In the “real world” of work, especially high volume/high value manufacturing, when a problem has been recognized, resources are assigned to identify the root cause and fix it – quickly and systemically. This doesn’t seem to apply in the academic world. Consider the College and Career Readiness Overview Page on the American Institute for Research’s National High School Center’s website. I became apathetic trying to read and understand their message.

Too Much of a Good Thing

The idea of “careers” is introduced to the students in elementary, middle and high school. Classroom time is allocated a few times each year to focus on becoming more aware of careers. Until the student develops a fixed  “personality”, exposure to the world of work and all the possibilities for a career is a good thing. At some point students begin to feel overwhelmed by the choices and the perception that the world of work is too complex and intimidating. Once the student’s personality (we call this “natural talent”) has been established (around the summer of incoming 9th grade), the student needs a valid, reliable and tangible approach to considering paths, careers and educational options.

Today, many high schools require each incoming 9th grader to choose a “path” that will trigger many curriculum decisions – that the student and parents of the student may not be fully aware of their implications – which may handicap the student later as they look at post-secondary education and career options.

So if the student didn’t fall into apathy as they entered 9th grade, there is a good chance they fall within the first two years.

Student EngagementFast-Forward to the Solution

Opportunity for Apathy #1 –  Students desperately need to feel in control of their own destiny. The sooner the better. If a student feels they are part of a “system”, a system that may or may not serve their best interests, they aren’t in control – the system is in control. Forcing the student to choose a “path” upon entering high school when the student isn’t prepared and has no process for decision making is where apathy is born.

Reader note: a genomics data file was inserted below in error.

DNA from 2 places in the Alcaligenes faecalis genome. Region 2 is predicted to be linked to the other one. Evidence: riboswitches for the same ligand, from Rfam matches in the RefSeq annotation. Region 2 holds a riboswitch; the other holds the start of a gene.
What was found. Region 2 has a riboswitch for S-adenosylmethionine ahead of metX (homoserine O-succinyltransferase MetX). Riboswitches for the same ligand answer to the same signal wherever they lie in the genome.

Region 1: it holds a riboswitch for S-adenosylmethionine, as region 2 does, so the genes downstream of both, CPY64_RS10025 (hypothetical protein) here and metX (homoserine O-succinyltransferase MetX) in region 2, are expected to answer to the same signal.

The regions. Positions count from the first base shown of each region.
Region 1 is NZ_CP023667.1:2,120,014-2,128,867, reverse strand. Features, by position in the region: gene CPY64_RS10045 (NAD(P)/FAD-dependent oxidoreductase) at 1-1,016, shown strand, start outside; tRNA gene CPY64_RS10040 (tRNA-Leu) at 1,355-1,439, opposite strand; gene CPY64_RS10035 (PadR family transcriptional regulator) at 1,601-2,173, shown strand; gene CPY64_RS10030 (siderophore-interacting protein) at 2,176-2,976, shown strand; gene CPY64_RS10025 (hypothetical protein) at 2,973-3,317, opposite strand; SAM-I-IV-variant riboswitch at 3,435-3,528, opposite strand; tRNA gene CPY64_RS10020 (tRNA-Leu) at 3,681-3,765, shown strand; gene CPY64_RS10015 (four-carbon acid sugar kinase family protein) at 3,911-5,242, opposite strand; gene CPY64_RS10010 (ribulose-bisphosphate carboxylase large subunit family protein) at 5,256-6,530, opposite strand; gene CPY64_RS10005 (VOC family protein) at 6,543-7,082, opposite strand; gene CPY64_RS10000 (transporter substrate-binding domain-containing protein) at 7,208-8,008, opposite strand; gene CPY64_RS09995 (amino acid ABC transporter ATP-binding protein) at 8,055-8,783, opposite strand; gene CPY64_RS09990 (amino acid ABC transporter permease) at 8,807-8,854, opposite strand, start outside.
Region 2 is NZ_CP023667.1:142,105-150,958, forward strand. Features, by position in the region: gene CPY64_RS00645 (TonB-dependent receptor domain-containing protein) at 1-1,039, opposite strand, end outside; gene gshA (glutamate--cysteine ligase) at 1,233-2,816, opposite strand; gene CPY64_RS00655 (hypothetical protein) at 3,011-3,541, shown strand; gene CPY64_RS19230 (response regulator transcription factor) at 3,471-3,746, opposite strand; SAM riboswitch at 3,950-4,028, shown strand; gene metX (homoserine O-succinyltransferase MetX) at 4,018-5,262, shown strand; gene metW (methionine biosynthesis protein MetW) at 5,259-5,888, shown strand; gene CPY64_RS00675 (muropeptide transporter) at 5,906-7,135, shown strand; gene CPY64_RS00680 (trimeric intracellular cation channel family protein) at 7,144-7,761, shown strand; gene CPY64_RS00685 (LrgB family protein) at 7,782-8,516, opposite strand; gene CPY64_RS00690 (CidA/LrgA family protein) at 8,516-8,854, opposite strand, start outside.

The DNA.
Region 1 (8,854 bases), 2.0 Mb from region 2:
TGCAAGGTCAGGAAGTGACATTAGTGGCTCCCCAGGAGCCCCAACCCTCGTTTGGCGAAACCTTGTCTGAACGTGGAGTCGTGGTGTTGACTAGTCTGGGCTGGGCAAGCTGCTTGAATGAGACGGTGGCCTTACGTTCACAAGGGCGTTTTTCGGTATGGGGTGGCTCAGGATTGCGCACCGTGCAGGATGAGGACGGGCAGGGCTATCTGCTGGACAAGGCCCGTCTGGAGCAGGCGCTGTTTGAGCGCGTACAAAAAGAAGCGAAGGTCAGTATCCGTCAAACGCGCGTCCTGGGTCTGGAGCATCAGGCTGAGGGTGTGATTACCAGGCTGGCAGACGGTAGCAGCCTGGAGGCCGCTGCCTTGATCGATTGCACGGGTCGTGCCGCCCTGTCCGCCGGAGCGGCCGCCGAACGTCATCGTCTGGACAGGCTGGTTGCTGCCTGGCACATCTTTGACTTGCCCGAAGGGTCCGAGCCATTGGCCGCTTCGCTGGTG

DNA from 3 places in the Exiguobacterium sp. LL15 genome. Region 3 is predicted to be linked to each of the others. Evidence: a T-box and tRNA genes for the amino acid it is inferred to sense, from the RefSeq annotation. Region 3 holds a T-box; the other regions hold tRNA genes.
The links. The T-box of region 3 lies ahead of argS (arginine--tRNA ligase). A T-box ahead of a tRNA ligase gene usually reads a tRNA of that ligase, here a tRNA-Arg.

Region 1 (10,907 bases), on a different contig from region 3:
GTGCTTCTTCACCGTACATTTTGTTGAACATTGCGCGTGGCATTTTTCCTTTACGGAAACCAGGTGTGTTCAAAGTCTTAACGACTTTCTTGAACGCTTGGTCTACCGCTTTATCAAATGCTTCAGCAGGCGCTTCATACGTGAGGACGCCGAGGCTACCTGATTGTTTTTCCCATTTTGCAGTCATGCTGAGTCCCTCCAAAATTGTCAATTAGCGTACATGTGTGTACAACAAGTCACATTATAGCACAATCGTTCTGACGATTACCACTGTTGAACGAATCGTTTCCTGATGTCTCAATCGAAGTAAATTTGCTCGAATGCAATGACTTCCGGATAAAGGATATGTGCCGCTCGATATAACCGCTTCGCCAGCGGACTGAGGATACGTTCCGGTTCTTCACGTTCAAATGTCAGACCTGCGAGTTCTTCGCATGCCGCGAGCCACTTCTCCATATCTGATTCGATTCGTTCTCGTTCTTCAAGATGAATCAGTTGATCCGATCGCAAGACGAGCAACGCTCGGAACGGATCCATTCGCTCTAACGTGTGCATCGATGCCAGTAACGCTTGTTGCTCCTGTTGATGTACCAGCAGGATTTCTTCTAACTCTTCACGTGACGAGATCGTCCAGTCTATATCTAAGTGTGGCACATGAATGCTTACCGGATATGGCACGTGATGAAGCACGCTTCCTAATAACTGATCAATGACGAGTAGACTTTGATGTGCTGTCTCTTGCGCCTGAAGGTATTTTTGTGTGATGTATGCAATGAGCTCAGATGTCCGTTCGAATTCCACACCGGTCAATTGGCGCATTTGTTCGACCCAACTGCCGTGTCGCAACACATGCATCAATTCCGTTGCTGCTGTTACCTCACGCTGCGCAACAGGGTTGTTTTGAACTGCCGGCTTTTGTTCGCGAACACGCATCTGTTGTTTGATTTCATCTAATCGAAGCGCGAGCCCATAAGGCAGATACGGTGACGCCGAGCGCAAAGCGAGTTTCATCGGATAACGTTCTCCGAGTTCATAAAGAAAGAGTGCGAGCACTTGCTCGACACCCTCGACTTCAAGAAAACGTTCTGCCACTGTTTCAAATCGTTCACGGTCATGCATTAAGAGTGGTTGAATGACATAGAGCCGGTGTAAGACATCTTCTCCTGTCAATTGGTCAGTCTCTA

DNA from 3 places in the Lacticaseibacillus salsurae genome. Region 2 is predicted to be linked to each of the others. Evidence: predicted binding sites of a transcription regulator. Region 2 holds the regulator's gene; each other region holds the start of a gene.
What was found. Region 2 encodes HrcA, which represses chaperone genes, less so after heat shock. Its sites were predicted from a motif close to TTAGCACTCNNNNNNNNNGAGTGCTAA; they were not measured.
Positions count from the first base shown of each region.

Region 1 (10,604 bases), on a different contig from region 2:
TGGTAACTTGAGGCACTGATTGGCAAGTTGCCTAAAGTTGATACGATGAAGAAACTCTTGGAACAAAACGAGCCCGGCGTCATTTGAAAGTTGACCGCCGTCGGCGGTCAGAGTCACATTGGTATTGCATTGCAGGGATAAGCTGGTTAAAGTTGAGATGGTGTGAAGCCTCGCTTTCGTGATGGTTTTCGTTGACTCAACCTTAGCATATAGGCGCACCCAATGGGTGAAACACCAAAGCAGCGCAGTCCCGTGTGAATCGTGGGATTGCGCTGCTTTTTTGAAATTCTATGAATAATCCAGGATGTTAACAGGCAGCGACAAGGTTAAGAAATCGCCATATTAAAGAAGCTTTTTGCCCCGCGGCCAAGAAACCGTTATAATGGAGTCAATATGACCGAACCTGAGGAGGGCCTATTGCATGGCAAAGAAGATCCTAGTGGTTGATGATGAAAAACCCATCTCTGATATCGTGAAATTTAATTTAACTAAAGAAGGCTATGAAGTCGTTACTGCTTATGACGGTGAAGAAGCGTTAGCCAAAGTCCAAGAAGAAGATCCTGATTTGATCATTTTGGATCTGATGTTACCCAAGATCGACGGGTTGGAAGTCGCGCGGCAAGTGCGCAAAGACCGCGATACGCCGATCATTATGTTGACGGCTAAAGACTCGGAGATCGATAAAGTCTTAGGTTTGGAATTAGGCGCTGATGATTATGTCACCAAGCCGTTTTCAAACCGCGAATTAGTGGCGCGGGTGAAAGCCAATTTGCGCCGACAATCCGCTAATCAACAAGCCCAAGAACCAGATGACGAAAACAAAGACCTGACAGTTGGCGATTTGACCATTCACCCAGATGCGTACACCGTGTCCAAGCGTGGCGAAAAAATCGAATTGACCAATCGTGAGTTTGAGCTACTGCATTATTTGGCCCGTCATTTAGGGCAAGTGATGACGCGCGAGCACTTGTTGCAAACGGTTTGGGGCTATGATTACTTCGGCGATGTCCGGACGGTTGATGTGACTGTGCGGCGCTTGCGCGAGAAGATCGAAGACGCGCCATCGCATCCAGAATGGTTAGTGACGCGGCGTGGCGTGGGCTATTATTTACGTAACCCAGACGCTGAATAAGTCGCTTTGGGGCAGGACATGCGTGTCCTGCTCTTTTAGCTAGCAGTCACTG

Opportunity for Apathy #2 – Our youth are under constant pressure to compare themselves to others, in the classroom, on TV, in the neighborhood – and even with their siblings. Middle school graduation includes celebration of accomplishments in many ways. Teachers try hard to give every student an award or recognition of some kind. But the reality is that student self-esteem is tied strongly to academic performance. About 50% of students moving to high school feel inferior, inadequate and incompetent.

Eliminating Apathy – Now, imagine the student receives a sophisticated “talent assessment and career exploration” program in the summer prior to entering 9th grade – that has nothing to do with IQ or grades. And in that program, not one time did the career coach/instructors talk about the requirement for grades or academic performance for career matching.

Keep in mind, we are very aware that the more elite the college or university, the more important the need for grades and high SAT/ACT scores. And if you want to go to medical school, grades are everything…until they aren’t. Students with perfect grades and GMAT scores have been turned down from medical schools. We also see student college applications with higher grade point averages rejected by elite colleges and universities over student applications with lower grade point averages. Yet, none of these institutions are looking at the primary driver that correlates with success – a student’s talent. College Admissions teams do look at a students’ “well-roundedness” which is like shooting a shotgun at the side of a barn – you’re bound to knock some of the paint off.